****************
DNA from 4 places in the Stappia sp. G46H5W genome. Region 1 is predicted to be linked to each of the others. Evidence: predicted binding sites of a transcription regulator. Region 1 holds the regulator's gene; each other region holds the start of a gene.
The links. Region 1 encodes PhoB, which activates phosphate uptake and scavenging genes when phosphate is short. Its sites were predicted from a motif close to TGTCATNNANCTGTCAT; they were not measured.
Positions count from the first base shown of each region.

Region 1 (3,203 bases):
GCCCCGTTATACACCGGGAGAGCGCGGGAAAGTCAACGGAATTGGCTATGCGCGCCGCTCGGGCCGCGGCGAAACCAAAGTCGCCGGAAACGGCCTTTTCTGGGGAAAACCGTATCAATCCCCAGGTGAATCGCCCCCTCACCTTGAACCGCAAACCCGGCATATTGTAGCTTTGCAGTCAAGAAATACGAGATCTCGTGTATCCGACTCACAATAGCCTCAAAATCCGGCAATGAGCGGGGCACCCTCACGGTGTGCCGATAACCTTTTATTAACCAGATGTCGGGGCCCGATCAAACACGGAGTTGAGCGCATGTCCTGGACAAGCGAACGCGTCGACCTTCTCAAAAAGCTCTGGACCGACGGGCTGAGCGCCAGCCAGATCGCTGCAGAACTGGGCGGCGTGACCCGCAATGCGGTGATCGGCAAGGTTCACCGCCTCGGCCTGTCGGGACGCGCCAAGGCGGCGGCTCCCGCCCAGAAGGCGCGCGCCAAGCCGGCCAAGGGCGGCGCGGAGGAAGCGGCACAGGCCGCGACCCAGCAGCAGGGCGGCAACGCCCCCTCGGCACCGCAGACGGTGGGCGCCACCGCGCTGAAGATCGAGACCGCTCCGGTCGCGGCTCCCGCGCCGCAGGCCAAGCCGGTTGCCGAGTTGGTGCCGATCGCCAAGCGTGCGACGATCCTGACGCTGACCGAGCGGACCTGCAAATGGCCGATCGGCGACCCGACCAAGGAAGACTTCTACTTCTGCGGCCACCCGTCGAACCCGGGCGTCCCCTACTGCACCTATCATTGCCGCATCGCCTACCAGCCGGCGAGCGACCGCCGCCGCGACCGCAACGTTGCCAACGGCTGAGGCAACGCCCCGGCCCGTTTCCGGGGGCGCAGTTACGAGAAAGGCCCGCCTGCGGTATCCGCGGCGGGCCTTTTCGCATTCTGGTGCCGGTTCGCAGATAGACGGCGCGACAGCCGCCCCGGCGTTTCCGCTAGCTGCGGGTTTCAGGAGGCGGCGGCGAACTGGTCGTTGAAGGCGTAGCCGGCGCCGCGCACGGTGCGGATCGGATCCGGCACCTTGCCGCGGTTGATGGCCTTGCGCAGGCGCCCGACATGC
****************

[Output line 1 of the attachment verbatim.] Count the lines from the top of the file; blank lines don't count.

DNA from 4 places in the Stappia sp. G46H5W genome. Region 1 is predicted to be linked to each of the others. Evidence: predicted binding sites of a transcription regulator. Region 1 holds the regulator's gene; each other region holds the start of a gene.